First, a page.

We reviewed the clinical and pathologic features in 186 patients with large-cell lymphomas seen at Vanderbilt University Hospital between 1970 and 1986. Ninety-two cases (49%) were large noncleaved-cell lymphoma (LNCCL), 61 cases (33%) were large-cleaved-cell lymphoma (LCCL), 17 cases (9%) were peripheral T-cell lymphoma (PTCL), and 16 cases (9%) were immunoblastic sarcoma of B cells (IBS-B). These subsets of large-cell lymphoma did not differ with respect to median age, distribution by stage, or incidence of bone marrow involvement. Significant differences between groups were noted with regard to male:female ratio, incidence of symptoms, incidence of extranodal disease, and pattern of adenopathy. However, when LCCL was excluded from the analysis, none of these differences were significant. By univariate analysis, age, stage, marrow involvement, extranodal disease, B symptoms, elevated serum lactic dehydrogenase (LDH), and diffuse pattern were unfavorable prognostic features in large-cell lymphoma. However, when cases were stratified by cell of origin, nodular versus diffuse pattern was of no prognostic significance. Modularity was favorable only because 71% of nodular and nodular-diffuse cases were LCCL, while the majority of diffuse cases were LNCCL. Although IBS-B is considered a "high-grade" lymphoma, we found no evidence for inferior survival in these patients compared with LNCCL or LCCL. In fact, survival was better in IBS-B than in LNCCL or LCCL, although this difference was not significant. However, survival was significantly inferior in PTCL (median, 11 months) compared with the other subsets of large-cell lymphoma (median, 46 months; P = .038, log-rank test). Since the association of PTCL and an inferior survival has most often been noted in the context of "second-generation" chemotherapy, we believe that this association may be therapy-dependent and may be minimized by the use of more aggressive chemotherapy regimens.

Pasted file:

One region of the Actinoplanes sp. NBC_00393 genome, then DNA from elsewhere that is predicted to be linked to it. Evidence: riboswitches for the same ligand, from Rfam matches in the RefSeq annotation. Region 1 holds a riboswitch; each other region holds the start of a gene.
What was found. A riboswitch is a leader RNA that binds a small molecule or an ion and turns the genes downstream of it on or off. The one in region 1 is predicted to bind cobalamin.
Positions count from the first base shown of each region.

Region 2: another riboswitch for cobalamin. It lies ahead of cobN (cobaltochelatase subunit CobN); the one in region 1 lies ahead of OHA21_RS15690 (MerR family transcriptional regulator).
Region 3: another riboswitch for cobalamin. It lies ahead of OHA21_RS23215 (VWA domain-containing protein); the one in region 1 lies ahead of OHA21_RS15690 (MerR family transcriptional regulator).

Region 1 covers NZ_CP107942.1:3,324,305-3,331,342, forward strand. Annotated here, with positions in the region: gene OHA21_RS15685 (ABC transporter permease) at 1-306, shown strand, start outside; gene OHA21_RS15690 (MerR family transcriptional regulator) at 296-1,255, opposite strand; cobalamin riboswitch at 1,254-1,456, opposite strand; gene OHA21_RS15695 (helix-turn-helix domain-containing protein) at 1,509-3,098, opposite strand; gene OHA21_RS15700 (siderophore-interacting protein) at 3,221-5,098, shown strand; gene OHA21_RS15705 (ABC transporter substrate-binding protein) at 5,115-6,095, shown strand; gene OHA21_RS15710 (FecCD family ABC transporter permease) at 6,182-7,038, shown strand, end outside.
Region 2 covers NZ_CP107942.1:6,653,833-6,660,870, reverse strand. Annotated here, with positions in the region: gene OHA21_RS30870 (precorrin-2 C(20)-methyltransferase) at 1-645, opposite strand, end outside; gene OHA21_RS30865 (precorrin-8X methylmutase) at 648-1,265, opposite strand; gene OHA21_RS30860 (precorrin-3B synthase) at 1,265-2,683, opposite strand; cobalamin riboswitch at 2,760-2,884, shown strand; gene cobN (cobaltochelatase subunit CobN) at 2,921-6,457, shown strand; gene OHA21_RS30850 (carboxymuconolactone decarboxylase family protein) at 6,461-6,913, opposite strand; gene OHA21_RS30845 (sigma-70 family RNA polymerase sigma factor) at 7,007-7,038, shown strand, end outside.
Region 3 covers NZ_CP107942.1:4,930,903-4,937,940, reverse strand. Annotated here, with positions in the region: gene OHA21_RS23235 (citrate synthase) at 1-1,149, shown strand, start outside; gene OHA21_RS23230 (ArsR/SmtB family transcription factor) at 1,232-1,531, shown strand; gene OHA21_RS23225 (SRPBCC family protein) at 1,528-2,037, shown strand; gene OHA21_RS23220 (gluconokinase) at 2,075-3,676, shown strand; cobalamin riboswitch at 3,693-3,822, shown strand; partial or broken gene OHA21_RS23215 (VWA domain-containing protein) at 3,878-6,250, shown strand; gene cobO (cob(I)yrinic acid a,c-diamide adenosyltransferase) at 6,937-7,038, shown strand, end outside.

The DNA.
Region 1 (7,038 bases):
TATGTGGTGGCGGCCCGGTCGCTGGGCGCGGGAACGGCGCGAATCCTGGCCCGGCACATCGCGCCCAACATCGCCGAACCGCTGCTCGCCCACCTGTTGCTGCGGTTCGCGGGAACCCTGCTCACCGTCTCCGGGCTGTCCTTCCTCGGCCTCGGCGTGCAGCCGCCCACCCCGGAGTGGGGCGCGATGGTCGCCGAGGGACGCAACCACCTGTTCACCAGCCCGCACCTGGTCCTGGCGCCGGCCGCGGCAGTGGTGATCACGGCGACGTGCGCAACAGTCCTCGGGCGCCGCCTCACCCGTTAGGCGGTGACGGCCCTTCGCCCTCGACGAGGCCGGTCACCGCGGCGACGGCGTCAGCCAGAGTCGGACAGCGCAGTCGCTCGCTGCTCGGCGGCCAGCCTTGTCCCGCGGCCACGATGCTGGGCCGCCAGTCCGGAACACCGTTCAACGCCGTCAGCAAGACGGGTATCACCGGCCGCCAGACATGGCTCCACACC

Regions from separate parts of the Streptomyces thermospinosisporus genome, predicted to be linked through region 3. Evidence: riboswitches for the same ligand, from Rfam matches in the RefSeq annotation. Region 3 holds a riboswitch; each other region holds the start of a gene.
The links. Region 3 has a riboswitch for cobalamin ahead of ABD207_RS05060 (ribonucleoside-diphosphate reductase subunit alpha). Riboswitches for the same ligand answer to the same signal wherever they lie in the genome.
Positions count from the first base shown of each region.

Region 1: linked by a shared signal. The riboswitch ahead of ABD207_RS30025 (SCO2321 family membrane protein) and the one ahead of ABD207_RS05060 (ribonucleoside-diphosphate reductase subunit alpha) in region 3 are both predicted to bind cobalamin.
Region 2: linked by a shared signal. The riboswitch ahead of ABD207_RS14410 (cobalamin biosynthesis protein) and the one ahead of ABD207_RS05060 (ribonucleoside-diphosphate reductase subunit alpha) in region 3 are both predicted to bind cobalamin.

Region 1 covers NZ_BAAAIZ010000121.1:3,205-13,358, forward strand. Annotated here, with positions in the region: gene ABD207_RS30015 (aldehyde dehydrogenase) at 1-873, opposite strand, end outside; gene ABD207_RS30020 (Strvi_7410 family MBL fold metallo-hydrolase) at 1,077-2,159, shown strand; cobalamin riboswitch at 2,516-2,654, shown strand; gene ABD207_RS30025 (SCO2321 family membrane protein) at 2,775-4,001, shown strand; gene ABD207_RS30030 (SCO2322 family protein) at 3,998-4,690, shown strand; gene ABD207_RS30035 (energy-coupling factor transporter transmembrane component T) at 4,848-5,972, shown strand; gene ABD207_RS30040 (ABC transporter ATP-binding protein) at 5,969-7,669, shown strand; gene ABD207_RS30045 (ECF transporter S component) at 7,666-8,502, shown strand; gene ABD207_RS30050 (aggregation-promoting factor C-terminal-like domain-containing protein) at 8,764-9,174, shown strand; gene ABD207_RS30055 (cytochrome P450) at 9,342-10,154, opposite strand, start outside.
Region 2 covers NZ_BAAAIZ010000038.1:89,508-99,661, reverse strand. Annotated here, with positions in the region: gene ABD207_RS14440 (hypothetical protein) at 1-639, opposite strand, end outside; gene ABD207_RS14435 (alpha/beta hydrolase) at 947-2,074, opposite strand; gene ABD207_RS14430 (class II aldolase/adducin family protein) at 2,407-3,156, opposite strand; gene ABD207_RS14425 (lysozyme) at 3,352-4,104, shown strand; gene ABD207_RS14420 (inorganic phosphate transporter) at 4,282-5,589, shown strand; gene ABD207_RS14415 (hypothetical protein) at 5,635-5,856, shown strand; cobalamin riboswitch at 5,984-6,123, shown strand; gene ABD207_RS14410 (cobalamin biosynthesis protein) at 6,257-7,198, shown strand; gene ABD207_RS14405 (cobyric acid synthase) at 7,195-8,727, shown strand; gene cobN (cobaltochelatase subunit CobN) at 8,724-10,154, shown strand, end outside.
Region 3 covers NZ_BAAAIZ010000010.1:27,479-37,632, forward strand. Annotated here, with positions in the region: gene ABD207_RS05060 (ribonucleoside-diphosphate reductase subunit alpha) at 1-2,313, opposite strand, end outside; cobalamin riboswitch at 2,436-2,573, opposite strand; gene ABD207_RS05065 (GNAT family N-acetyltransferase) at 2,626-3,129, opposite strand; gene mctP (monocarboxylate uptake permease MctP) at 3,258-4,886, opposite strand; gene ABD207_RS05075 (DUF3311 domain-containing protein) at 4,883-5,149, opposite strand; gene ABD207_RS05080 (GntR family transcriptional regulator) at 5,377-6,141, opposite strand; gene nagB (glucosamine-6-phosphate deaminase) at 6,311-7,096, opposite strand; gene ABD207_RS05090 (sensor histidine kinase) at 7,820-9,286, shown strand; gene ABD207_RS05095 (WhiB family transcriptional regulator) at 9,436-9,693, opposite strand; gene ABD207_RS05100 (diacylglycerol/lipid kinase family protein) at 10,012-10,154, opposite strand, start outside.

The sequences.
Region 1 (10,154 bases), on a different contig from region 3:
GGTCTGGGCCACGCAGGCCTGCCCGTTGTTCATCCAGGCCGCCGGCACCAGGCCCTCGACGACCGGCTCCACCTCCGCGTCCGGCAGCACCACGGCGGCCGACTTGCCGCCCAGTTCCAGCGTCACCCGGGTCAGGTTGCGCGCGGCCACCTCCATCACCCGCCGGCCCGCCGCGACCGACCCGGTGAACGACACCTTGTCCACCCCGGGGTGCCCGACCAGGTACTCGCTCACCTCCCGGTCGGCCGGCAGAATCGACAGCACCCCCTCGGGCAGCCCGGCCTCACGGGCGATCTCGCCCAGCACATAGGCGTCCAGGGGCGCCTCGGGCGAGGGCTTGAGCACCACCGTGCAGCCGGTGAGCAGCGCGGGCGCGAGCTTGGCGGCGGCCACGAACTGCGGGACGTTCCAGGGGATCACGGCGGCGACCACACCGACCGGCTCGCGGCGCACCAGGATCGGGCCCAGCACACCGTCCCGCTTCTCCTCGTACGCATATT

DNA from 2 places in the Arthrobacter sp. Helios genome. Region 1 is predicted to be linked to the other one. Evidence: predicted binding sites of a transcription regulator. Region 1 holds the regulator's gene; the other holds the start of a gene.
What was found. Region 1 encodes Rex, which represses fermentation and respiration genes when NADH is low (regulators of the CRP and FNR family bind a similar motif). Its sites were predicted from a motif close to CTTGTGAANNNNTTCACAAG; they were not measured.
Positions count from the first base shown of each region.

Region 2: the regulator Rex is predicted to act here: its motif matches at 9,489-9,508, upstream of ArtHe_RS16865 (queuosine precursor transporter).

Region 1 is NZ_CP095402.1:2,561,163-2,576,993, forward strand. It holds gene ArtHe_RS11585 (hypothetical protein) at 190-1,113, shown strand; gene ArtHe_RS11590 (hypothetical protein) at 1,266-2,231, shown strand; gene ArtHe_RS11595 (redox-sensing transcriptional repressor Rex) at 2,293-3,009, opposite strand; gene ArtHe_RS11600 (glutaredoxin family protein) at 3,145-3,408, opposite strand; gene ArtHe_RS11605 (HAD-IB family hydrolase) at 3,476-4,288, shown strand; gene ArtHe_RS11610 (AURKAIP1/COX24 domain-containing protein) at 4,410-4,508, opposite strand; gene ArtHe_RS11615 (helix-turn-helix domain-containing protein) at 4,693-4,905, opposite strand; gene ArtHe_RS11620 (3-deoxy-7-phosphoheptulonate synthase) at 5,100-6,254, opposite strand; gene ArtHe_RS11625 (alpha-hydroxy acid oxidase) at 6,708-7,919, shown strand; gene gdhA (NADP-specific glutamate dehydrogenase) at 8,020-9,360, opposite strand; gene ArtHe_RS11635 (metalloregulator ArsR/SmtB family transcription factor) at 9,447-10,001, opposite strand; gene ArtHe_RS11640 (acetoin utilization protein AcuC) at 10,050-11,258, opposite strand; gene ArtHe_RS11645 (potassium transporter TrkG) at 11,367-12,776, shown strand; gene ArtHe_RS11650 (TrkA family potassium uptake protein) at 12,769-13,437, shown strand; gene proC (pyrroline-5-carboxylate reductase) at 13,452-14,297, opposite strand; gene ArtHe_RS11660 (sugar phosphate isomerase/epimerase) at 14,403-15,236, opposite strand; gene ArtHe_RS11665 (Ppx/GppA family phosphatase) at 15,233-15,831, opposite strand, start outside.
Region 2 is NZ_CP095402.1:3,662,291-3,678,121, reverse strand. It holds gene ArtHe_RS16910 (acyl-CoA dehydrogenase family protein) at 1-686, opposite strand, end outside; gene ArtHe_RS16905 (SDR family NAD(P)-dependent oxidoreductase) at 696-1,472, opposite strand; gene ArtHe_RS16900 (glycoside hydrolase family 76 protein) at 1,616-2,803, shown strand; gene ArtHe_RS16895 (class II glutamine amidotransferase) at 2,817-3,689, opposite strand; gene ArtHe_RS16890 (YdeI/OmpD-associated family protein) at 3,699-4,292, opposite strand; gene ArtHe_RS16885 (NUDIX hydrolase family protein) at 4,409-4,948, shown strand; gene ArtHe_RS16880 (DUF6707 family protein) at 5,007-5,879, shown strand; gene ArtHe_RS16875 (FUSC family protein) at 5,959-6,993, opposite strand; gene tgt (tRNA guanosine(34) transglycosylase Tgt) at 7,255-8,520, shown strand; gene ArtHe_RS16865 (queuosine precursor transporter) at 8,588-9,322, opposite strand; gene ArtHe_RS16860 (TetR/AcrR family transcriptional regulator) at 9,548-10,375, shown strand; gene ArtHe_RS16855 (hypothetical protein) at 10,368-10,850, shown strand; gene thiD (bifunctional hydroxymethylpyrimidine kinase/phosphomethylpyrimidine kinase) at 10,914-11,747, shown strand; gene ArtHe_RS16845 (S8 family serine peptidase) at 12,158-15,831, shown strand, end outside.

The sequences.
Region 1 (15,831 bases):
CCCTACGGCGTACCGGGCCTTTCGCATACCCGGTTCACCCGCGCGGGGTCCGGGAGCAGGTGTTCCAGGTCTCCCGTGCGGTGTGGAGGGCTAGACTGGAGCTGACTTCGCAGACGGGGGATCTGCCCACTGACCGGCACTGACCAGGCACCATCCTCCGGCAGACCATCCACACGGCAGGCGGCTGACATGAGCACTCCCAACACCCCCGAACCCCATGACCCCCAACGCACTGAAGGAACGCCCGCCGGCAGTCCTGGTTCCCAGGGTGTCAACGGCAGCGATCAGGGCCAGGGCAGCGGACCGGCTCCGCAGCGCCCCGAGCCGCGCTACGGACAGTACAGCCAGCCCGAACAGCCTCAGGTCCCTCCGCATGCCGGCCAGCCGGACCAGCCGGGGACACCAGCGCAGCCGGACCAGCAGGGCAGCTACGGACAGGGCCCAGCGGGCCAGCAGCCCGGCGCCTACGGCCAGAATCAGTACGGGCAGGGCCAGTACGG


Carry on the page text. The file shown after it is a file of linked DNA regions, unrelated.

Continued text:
ASJC Scopus subject areas
- Cancer Research